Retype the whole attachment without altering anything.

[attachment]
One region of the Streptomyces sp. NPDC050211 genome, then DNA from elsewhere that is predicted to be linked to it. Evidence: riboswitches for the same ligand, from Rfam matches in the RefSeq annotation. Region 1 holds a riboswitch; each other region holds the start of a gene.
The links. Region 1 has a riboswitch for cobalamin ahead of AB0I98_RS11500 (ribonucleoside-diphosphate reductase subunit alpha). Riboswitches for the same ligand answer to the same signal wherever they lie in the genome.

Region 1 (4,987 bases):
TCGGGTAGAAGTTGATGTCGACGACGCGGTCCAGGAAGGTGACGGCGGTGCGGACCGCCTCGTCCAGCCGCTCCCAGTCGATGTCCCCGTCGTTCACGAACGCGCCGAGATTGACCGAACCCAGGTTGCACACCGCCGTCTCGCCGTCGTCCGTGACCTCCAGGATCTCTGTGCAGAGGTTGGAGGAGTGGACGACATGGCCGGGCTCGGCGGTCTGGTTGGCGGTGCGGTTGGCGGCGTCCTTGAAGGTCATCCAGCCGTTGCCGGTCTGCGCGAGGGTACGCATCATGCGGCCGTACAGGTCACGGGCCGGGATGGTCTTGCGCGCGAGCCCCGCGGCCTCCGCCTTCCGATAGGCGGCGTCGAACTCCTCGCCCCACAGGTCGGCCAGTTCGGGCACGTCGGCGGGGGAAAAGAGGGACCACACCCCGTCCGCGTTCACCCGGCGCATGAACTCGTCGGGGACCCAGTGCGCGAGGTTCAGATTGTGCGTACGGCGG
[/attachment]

One region of the Streptomyces sp. NPDC050211 genome, then DNA from elsewhere that is predicted to be linked to it. Evidence: riboswitches for the same ligand, from Rfam matches in the RefSeq annotation. Region 1 holds a riboswitch; each other region holds the start of a gene.
The links. Region 1 has a riboswitch for cobalamin ahead of AB0I98_RS11500 (ribonucleoside-diphosphate reductase subunit alpha). Riboswitches for the same ligand answer to the same signal wherever they lie in the genome.

Region 1 (4,987 bases):
TCGGGTAGAAGTTGATGTCGACGACGCGGTCCAGGAAGGTGACGGCGGTGCGGACCGCCTCGTCCAGCCGCTCCCAGTCGATGTCCCCGTCGTTCACGAACGCGCCGAGATTGACCGAACCCAGGTTGCACACCGCCGTCTCGCCGTCGTCCGTGACCTCCAGGATCTCTGTGCAGAGGTTGGAGGAGTGGACGACATGGCCGGGCTCGGCGGTCTGGTTGGCGGTGCGGTTGGCGGCGTCCTTGAAGGTCATCCAGCCGTTGCCGGTCTGCGCGAGGGTACGCATCATGCGGCCGTACAGGTCACGGGCCGGGATGGTCTTGCGCGCGAGCCCCGCGGCCTCCGCCTTCCGATAGGCGGCGTCGAACTCCTCGCCCCACAGGTCGGCCAGTTCGGGCACGTCGGCGGGGGAAAAGAGGGACCACACCCCGTCCGCGTTCACCCGGCGCATGAACTCGTCGGGGACCCAGTGCGCGAGGTTCAGATTGTGCGTACGGCGG